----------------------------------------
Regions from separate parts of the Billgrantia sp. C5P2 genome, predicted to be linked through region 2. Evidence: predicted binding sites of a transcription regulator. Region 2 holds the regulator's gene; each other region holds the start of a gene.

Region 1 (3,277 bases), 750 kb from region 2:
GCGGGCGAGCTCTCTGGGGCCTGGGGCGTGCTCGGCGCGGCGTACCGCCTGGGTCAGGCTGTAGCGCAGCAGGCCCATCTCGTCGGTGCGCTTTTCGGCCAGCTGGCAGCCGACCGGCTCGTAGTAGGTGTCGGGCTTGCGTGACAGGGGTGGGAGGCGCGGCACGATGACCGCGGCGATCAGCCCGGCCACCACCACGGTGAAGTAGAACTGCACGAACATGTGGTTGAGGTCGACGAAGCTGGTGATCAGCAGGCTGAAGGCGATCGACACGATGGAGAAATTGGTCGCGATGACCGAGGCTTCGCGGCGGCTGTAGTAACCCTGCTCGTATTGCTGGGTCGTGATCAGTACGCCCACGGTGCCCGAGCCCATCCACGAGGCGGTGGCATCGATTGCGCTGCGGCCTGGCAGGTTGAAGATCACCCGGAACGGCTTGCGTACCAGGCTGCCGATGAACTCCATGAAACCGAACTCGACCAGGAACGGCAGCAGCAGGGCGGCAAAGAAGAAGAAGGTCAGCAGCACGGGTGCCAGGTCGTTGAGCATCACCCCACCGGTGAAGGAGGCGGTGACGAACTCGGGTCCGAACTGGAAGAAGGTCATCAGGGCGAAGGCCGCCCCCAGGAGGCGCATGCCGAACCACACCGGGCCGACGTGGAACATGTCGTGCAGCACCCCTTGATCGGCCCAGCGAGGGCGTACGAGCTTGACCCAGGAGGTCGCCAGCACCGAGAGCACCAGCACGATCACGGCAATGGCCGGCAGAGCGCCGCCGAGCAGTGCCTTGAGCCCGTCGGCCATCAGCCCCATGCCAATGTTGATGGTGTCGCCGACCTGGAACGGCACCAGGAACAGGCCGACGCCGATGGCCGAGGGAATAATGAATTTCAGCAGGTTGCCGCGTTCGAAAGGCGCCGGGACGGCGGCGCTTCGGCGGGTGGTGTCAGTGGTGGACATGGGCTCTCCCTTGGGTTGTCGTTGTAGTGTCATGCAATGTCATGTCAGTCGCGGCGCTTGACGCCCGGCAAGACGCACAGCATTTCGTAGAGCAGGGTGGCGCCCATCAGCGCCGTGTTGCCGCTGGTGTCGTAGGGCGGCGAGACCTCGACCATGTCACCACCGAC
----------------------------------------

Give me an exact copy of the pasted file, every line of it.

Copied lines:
Regions from separate parts of the Billgrantia sp. C5P2 genome, predicted to be linked through region 2. Evidence: predicted binding sites of a transcription regulator. Region 2 holds the regulator's gene; each other region holds the start of a gene.

Region 1 (3,277 bases), 750 kb from region 2:
GCGGGCGAGCTCTCTGGGGCCTGGGGCGTGCTCGGCGCGGCGTACCGCCTGGGTCAGGCTGTAGCGCAGCAGGCCCATCTCGTCGGTGCGCTTTTCGGCCAGCTGGCAGCCGACCGGCTCGTAGTAGGTGTCGGGCTTGCGTGACAGGGGTGGGAGGCGCGGCACGATGACCGCGGCGATCAGCCCGGCCACCACCACGGTGAAGTAGAACTGCACGAACATGTGGTTGAGGTCGACGAAGCTGGTGATCAGCAGGCTGAAGGCGATCGACACGATGGAGAAATTGGTCGCGATGACCGAGGCTTCGCGGCGGCTGTAGTAACCCTGCTCGTATTGCTGGGTCGTGATCAGTACGCCCACGGTGCCCGAGCCCATCCACGAGGCGGTGGCATCGATTGCGCTGCGGCCTGGCAGGTTGAAGATCACCCGGAACGGCTTGCGTACCAGGCTGCCGATGAACTCCATGAAACCGAACTCGACCAGGAACGGCAGCAGCAGGGCGGCAAAGAAGAAGAAGGTCAGCAGCACGGGTGCCAGGTCGTTGAGCATCACCCCACCGGTGAAGGAGGCGGTGACGAACTCGGGTCCGAACTGGAAGAAGGTCATCAGGGCGAAGGCCGCCCCCAGGAGGCGCATGCCGAACCACACCGGGCCGACGTGGAACATGTCGTGCAGCACCCCTTGATCGGCCCAGCGAGGGCGTACGAGCTTGACCCAGGAGGTCGCCAGCACCGAGAGCACCAGCACGATCACGGCAATGGCCGGCAGAGCGCCGCCGAGCAGTGCCTTGAGCCCGTCGGCCATCAGCCCCATGCCAATGTTGATGGTGTCGCCGACCTGGAACGGCACCAGGAACAGGCCGACGCCGATGGCCGAGGGAATAATGAATTTCAGCAGGTTGCCGCGTTCGAAAGGCGCCGGGACGGCGGCGCTTCGGCGGGTGGTGTCAGTGGTGGACATGGGCTCTCCCTTGGGTTGTCGTTGTAGTGTCATGCAATGTCATGTCAGTCGCGGCGCTTGACGCCCGGCAAGACGCACAGCATTTCGTAGAGCAGGGTGGCGCCCATCAGCGCCGTGTTGCCGCTGGTGTCGTAGGGCGGCGAGACCTCGACCATGTCACCACCGAC